At Christmas, a well-wishing colleague gave me a present of a world map so that I could scratch off all the counties that I have so far visited. It was probably a kidís map Ė but havenít we all a bit of child in us somewhere? Ė and it has been put up in pride of place and I am bearing down on fifty countries, including a couple of principalities. I'm not that certain about scratching off Russia which represents one eighth of the inhabited world on the strength of one weekend visit to Moscow almost thirty years ago but, if I get to St Petersburg as planned, I will certainly do so. (I will forget the second half of the present which was some insoles for my shoes largely, I think, because of my creativity in cutting down some airlineís mouse mats into the vague shape of my feet: I know, however, that my colleague was very well meaning.)
Easter saw me visit a couple of countries for the first time and add to my collection. Flying on Good Friday to Helsinki, my atrocious lack of direction saw me take an hour to find a Radisson Blu hotel where I was staying when the walk should have taken around fifteen minutes. Okay, I looked at the map and saw that, for me, it wasnít going to be completely plain sailing but maybe I should just blame the cold... The receptionist told me that Helsinki had experienced its coldest March in fifty years.

I have read many good aspects of Helsinki and found it delightful. I was pleased to also be staying in the city as it was pleasant watching people skating on an ice rink in the evening which may have been warmer than walking in the Ė1 degree temperature. For a Scandinavian country, it wasnít as formidably expensive as Norway had been and, like Norway, the people are friendly. The centre is beautifully maintained and there are many places of interests. Trams ply the street and there is a nice feel to the place. My evening exploits and walk the following morning showed that I hadnít got better in finding the centre or the hotel on the return but, well, it was still cold... I cannot remember ever having been so bad.

One novel experience was, after checking out of the hotel at around midday, I could walk to the Tallink Silja Line at the West Harbour which was just over ten minutes walk from the Radisson Blu Seaside hotel. ( I had been given directions and pointed in the right direction). Having checked in, the sea journey to the Estonian capital, Tallinn, took just two hours and, from the port, the walk to the hotel took just a handful of minutes. ( That wasnít quite plain sailing as the sea journey had been, a roundabout throwing me out a bit but the Park Inn by Radisson Central was obvious from the main road and, buoyed by finding my way more easily along this more or less straight road, my confidence soared and I improved vastly in Tallinn). The sea journey itself was comfortable, very cold outside and no-one took any notice of signs forbidding drinking anything either bought ashore or in the onboard shops.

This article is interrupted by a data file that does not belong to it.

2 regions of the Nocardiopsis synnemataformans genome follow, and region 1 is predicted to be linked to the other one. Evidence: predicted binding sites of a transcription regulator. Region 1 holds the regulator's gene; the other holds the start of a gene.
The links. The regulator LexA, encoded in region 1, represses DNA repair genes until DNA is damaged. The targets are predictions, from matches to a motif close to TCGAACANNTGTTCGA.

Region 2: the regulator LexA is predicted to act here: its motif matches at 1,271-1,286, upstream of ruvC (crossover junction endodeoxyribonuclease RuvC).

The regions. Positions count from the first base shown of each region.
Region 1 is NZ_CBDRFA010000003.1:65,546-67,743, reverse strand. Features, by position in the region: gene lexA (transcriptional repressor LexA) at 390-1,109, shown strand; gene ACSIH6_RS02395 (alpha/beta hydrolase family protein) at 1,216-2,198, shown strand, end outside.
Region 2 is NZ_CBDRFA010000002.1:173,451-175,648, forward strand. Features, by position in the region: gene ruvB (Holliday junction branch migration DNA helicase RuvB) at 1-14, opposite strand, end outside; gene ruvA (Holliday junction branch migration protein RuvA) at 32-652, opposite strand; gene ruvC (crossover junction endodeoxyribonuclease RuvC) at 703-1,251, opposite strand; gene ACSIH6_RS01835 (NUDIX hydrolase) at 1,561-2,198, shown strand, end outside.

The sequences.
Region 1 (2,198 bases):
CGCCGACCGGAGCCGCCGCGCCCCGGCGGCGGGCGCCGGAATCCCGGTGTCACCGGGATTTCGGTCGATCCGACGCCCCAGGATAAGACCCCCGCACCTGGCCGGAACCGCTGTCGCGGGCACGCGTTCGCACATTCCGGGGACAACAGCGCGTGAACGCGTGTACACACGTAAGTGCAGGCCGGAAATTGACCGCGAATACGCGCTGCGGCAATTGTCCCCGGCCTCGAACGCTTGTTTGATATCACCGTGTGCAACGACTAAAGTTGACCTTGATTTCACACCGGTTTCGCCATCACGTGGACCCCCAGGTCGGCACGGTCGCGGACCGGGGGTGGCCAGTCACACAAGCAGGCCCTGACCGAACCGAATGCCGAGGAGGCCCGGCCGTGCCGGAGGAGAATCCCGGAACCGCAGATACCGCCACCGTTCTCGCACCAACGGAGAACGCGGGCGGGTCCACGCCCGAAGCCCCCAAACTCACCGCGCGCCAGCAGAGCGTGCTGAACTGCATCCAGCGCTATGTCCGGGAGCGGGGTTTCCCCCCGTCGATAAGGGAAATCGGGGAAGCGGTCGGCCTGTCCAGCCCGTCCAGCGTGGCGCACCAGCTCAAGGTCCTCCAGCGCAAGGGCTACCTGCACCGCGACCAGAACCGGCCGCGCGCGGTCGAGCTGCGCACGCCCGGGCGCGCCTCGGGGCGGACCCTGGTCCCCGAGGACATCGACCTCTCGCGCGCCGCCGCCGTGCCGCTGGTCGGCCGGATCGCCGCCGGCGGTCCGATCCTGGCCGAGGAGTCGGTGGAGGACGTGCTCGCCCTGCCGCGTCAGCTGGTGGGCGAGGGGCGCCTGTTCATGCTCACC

Helsinki Cathedral, Senate Square and statue of Alexander II
I was told that Helsinki endured its coldest March in fifty years
Evening skating in the centre of Helsinki
I was very pleased for my Nepalese tiger hat on board the Helsinki to Tallinn ferry
Arrival into the port of Tallinn
A procession takes place just outside one of the entrances to Tallinn's Old Town
A bird surveys Tallinn's Old Town from one of the viewing platforms
Tallinn by night
The view from the Baltic Sea of Tallinn with its Old Town spires is most appealing and impressive. This Old Town, made a UNESCO heritage site in 1997, is wonderfully picturesque and quaint whilst the main square is quite large. The type of size to make photography not quite as easy to fit a good deal in. It was again cold and the weather was grey on my first day but gradually, over the next couple of days, improving and showing the city in its full glory. The new city, just a short walk from the Old Town, is also not unpleasant but the Old Town is undoubtedly Tallinnís main highlight. There are some "viewing platforms", as the guides refer to them, which give lovely views over the Old Town and the harbour used by many liners.

Saunas and wellness centres are very much a way of life in Scandinavian countries. Most hotels have a sauna at least and I used the Radisson Bluís in Helsinki but the Park Innís in Tallinn was a private one so I ventured off to the very busy Kalev Spa and Water Park instead. Itís quite a place: vast swimming pool with shoots, jacuzzis, saunas but, before I could crash out, the lockers proved initially to be an insuperable problem and, seeking help, I did wonder what the staff made of this clumsy Brit. The cold outside had given me slight back trouble but the sauna soon sorted that out and I went twice to the Kalev Spa. Sunday was very busy being at the weekend Ė when charges are higher Ė whilst Monday morning, a working day unlike in the U.K, was quieter but still a fair few people there.

The return flight was via Helsinki with Finnair and the prospect of a thirty-five minute connection didnít fill me with glee. There was a time change which upped the connection time to forty-five minutes but I was always keeping an eye out for the arrival of the incoming aircraft for the first flight from Tallinn which must have been the shortest journey I have been on. Southampton to Guernsey flights were always short but the Tallinn to Helsinki flight started with a four minute taxi to the runway, took off and, after seven minutes, started its descent into Vantaa Airport. Twenty-five minutes after taxiing out from Tallinn, we were on a bus to the Terminal in Helsinki and, if not entirely comfortably, I made the connection. The bag made it too at Heathrow to end off a pleasant, if cold, Easter break.